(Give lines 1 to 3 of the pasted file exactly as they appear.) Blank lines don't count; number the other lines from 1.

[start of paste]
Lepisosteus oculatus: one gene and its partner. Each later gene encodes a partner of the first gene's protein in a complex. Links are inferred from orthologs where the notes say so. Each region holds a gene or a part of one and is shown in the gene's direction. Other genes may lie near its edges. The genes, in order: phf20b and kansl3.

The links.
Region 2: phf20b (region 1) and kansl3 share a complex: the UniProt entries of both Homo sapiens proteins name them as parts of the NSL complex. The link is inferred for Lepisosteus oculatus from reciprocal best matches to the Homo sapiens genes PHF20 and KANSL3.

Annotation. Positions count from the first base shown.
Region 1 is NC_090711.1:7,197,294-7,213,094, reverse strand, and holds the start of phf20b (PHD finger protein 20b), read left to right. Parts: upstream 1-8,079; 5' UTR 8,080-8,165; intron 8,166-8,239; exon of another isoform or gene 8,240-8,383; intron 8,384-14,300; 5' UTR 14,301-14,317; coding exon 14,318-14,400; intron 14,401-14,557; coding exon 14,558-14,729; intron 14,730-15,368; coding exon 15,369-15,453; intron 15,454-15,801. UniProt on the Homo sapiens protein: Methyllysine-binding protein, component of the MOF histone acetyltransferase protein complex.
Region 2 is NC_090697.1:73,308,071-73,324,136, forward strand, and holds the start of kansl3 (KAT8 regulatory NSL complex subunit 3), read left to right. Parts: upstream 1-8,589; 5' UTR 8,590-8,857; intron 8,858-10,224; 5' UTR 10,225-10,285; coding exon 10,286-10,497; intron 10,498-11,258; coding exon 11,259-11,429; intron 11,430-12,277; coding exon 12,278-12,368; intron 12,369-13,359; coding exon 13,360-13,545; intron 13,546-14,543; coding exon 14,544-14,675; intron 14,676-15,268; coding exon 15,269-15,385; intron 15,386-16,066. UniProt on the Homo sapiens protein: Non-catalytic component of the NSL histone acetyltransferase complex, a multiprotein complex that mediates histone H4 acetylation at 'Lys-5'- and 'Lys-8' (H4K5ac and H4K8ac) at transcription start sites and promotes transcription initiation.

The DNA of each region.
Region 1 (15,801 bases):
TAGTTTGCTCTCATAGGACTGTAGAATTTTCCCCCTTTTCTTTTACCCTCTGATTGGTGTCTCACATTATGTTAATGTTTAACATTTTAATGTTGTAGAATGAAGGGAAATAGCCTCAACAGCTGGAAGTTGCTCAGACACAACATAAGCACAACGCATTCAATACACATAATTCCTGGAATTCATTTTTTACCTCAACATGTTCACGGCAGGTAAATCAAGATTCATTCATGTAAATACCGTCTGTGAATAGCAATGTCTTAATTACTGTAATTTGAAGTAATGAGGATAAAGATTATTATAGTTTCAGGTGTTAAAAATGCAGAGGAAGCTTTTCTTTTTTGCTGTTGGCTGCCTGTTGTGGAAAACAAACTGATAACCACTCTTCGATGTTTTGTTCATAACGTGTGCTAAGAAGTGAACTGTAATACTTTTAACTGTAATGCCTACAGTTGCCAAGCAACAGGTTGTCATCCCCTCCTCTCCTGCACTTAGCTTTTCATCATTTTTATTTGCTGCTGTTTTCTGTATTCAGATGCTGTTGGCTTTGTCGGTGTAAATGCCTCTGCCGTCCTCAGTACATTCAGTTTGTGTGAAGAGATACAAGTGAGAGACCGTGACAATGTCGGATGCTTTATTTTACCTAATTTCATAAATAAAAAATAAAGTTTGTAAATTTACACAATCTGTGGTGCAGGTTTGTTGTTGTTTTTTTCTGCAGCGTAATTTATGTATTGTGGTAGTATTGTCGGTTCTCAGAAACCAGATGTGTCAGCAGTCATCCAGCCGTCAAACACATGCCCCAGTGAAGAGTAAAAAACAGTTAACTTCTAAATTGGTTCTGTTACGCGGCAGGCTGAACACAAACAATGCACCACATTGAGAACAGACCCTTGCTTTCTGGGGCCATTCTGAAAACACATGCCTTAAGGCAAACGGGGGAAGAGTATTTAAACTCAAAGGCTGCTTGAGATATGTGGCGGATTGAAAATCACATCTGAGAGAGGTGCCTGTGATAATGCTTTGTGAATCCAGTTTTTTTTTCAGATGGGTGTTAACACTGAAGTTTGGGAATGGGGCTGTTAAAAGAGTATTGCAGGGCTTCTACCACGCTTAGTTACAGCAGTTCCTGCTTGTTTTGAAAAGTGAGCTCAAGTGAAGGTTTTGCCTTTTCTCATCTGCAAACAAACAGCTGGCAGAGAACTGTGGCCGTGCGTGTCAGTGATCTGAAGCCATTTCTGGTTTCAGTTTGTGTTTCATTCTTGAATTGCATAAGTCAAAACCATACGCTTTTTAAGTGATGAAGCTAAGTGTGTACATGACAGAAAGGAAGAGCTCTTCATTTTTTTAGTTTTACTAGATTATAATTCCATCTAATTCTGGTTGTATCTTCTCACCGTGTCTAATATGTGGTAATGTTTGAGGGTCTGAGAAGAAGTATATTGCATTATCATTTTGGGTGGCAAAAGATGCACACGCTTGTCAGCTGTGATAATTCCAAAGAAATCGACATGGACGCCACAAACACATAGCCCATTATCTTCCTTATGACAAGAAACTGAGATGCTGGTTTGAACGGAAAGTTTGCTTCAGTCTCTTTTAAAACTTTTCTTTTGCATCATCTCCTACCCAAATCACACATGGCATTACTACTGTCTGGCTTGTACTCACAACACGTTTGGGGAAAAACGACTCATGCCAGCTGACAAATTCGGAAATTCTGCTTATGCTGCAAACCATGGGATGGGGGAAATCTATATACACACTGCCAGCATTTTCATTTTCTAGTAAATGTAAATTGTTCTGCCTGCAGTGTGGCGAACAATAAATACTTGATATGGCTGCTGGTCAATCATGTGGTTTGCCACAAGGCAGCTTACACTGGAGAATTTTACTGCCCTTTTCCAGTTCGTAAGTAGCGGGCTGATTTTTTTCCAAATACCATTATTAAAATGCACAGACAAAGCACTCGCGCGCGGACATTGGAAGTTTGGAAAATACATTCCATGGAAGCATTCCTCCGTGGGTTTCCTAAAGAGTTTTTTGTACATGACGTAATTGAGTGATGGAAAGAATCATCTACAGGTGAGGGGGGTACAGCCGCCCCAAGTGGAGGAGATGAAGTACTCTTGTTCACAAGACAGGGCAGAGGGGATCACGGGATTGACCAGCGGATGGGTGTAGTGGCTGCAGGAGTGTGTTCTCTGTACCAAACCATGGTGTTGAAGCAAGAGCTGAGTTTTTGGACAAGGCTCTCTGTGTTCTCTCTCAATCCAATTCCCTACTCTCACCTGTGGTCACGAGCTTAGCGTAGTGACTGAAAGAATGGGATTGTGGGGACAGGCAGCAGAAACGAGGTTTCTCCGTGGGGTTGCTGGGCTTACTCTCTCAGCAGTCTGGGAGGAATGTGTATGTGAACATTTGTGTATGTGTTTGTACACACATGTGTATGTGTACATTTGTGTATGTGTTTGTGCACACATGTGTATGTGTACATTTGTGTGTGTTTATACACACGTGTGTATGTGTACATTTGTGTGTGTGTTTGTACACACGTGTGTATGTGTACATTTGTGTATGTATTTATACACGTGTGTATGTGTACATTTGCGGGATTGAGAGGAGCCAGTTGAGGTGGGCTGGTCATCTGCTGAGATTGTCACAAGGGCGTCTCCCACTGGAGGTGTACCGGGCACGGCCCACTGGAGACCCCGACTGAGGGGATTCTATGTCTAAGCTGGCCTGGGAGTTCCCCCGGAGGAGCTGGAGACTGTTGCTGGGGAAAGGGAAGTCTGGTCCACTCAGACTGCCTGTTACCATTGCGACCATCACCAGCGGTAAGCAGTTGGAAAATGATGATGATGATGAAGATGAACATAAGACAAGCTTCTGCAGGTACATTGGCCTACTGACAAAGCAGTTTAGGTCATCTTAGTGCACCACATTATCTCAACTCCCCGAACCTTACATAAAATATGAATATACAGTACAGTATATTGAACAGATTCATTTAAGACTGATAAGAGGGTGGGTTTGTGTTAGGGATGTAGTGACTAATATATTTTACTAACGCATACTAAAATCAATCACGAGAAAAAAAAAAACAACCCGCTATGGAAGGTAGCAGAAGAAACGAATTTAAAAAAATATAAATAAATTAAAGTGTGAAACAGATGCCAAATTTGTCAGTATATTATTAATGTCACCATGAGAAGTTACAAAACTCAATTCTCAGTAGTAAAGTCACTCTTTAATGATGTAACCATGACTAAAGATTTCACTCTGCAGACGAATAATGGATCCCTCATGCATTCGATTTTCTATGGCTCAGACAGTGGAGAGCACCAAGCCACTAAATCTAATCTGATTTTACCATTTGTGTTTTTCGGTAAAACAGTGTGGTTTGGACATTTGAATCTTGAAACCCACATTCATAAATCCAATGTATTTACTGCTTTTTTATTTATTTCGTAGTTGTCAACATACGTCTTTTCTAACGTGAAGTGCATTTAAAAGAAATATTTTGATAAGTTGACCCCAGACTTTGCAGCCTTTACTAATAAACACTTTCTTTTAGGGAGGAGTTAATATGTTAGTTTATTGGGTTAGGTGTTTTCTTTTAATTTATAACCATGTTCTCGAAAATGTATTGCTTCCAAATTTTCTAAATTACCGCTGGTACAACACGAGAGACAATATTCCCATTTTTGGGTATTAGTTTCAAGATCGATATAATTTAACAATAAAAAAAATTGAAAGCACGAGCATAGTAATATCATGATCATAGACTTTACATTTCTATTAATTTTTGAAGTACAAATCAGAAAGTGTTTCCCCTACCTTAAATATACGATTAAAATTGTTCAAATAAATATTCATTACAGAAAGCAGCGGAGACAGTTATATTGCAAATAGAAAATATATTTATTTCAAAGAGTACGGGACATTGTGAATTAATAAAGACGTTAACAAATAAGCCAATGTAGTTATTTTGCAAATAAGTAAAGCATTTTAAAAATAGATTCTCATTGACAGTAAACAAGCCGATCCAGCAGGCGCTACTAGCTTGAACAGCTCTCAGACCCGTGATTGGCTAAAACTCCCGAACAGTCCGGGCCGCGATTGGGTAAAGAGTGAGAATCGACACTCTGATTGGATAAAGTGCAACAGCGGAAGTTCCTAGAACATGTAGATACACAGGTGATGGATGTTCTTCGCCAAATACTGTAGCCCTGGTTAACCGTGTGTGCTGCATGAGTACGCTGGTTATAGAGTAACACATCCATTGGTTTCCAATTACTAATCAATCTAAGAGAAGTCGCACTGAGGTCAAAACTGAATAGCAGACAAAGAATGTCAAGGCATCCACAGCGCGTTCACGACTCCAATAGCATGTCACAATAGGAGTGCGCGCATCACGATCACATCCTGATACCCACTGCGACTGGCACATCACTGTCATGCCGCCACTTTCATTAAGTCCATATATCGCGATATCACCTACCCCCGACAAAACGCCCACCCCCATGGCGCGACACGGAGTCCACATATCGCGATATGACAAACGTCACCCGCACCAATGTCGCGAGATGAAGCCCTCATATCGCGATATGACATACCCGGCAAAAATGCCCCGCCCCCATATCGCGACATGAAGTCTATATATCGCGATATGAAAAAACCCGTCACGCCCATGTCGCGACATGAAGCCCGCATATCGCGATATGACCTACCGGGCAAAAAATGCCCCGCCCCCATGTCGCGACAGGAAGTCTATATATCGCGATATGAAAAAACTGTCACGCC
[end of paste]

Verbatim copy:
Lepisosteus oculatus: one gene and its partner. Each later gene encodes a partner of the first gene's protein in a complex. Links are inferred from orthologs where the notes say so. Each region holds a gene or a part of one and is shown in the gene's direction. Other genes may lie near its edges. The genes, in order: phf20b and kansl3.

The links.
Region 2: phf20b (region 1) and kansl3 share a complex: the UniProt entries of both Homo sapiens proteins name them as parts of the NSL complex. The link is inferred for Lepisosteus oculatus from reciprocal best matches to the Homo sapiens genes PHF20 and KANSL3.